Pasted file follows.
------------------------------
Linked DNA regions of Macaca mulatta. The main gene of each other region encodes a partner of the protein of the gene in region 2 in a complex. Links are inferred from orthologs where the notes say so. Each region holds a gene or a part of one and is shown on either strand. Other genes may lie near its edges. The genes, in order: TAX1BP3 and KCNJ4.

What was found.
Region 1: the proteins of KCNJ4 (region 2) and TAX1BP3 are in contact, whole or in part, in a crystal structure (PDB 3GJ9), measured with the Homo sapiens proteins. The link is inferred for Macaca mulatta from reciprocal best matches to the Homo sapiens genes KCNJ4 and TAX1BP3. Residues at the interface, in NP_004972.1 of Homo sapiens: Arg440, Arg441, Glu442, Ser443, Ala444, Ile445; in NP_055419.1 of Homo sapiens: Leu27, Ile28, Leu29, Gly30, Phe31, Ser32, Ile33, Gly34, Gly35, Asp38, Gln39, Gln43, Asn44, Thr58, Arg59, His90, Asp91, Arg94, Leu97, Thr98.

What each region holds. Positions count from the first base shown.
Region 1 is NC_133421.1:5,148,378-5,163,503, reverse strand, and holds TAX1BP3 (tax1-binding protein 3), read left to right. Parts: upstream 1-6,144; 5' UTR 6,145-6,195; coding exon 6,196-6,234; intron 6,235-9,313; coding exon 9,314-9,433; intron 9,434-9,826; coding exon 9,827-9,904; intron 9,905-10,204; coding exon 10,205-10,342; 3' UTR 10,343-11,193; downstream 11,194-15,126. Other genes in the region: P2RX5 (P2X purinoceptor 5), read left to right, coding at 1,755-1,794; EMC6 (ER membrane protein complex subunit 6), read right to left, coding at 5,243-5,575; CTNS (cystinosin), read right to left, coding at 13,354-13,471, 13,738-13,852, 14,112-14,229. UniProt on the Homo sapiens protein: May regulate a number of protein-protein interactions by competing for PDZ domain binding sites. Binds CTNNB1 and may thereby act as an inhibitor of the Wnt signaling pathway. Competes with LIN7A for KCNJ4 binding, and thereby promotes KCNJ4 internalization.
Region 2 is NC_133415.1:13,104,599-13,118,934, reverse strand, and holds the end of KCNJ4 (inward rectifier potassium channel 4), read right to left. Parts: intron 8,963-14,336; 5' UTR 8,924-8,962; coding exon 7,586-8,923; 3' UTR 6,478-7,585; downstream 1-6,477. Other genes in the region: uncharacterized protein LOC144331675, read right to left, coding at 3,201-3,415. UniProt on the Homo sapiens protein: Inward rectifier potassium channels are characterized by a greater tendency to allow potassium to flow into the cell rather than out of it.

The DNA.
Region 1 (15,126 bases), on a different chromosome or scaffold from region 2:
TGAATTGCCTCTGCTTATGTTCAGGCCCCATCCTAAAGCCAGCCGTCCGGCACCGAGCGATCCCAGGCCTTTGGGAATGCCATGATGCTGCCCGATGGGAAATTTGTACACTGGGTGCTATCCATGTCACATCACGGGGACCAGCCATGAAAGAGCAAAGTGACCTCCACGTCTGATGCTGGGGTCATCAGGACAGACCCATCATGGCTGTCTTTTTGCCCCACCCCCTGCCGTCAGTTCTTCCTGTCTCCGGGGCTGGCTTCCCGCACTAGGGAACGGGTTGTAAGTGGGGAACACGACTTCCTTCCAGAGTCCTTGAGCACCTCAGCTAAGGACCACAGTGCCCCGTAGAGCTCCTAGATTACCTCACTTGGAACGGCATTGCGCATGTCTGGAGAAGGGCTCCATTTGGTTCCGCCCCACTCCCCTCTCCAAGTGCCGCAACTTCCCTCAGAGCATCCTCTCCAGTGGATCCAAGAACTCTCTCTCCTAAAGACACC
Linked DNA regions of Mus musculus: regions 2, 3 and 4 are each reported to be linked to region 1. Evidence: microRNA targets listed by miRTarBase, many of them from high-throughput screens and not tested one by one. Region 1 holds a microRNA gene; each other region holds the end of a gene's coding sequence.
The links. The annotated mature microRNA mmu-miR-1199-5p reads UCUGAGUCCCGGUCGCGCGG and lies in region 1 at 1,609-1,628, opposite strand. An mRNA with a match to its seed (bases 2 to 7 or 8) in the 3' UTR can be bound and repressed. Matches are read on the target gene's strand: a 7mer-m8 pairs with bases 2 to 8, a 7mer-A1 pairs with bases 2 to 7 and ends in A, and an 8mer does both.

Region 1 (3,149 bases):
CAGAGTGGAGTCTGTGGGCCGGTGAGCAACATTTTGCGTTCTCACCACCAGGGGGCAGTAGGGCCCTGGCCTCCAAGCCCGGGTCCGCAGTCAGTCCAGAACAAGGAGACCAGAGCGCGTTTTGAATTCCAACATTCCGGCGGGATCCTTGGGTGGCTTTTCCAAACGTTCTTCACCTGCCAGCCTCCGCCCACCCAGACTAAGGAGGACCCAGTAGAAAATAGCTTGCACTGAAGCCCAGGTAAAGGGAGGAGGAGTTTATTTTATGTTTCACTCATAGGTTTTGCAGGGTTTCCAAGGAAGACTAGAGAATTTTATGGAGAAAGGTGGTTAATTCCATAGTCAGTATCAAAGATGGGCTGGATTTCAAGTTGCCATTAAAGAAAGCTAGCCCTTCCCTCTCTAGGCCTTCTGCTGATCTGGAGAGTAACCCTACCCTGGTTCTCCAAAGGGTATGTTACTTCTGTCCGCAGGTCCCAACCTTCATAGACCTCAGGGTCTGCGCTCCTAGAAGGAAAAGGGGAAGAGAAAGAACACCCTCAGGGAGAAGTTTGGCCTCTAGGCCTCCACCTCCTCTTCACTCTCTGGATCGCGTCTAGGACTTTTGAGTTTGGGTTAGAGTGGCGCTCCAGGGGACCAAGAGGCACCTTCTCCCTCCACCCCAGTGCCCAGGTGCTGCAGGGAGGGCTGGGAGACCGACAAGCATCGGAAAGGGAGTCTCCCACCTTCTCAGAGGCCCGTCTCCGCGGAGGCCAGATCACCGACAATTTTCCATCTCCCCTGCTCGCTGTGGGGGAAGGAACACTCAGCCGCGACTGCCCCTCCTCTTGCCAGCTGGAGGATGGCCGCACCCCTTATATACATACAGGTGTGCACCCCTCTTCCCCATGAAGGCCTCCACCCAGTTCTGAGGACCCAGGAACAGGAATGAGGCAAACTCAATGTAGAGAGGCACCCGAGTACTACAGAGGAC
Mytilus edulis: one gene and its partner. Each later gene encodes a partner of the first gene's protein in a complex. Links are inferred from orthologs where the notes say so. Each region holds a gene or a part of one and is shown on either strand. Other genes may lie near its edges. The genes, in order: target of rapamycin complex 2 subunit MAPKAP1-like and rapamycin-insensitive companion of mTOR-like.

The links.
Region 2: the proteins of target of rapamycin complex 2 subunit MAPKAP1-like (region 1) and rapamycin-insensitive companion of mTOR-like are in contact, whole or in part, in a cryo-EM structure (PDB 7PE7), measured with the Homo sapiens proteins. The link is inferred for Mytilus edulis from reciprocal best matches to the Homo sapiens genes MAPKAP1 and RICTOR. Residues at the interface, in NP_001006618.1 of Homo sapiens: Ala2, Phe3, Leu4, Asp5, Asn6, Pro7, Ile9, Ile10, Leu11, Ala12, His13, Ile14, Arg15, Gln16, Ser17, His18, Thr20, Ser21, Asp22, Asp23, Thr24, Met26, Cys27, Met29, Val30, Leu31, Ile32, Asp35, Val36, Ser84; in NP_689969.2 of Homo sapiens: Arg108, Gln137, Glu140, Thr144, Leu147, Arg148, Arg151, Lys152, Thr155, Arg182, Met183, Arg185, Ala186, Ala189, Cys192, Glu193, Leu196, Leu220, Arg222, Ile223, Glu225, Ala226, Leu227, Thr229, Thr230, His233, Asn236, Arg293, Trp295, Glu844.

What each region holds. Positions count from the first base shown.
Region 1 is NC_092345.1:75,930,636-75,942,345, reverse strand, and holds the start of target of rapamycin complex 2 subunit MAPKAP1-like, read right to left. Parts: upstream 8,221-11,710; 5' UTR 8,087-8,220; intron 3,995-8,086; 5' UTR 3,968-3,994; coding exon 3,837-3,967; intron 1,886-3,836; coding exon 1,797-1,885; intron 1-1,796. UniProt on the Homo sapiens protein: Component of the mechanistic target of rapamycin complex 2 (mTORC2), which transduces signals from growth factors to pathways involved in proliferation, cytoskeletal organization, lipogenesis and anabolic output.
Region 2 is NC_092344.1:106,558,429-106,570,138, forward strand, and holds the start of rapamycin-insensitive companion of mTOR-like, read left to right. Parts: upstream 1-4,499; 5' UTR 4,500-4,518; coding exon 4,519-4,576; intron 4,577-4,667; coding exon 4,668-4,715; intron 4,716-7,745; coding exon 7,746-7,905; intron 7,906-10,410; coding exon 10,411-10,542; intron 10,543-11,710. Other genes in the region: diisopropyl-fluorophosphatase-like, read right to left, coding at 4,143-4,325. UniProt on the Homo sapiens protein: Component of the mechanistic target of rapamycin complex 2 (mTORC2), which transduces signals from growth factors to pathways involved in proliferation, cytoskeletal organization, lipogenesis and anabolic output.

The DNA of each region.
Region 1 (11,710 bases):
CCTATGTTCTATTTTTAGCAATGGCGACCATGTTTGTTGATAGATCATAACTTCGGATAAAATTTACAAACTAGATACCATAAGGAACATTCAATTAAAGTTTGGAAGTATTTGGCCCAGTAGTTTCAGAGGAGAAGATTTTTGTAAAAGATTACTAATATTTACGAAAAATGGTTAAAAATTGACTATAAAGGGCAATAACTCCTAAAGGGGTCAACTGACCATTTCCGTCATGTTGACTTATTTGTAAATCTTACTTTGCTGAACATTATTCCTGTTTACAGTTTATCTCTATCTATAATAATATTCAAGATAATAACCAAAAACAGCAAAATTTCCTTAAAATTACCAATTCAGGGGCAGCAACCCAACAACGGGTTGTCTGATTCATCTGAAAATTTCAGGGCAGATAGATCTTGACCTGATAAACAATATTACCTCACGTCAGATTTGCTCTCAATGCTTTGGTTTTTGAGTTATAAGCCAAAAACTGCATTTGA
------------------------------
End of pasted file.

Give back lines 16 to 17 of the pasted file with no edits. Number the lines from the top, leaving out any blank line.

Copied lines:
Region 2: the proteins of target of rapamycin complex 2 subunit MAPKAP1-like (region 1) and rapamycin-insensitive companion of mTOR-like are in contact, whole or in part, in a cryo-EM structure (PDB 7PE7), measured with the Homo sapiens proteins. The link is inferred for Mytilus edulis from reciprocal best matches to the Homo sapiens genes MAPKAP1 and RICTOR. Residues at the interface, in NP_001006618.1 of Homo sapiens: Ala2, Phe3, Leu4, Asp5, Asn6, Pro7, Ile9, Ile10, Leu11, Ala12, His13, Ile14, Arg15, Gln16, Ser17, His18, Thr20, Ser21, Asp22, Asp23, Thr24, Met26, Cys27, Met29, Val30, Leu31, Ile32, Asp35, Val36, Ser84; in NP_689969.2 of Homo sapiens: Arg108, Gln137, Glu140, Thr144, Leu147, Arg148, Arg151, Lys152, Thr155, Arg182, Met183, Arg185, Ala186, Ala189, Cys192, Glu193, Leu196, Leu220, Arg222, Ile223, Glu225, Ala226, Leu227, Thr229, Thr230, His233, Asn236, Arg293, Trp295, Glu844.

What each region holds. Positions count from the first base shown.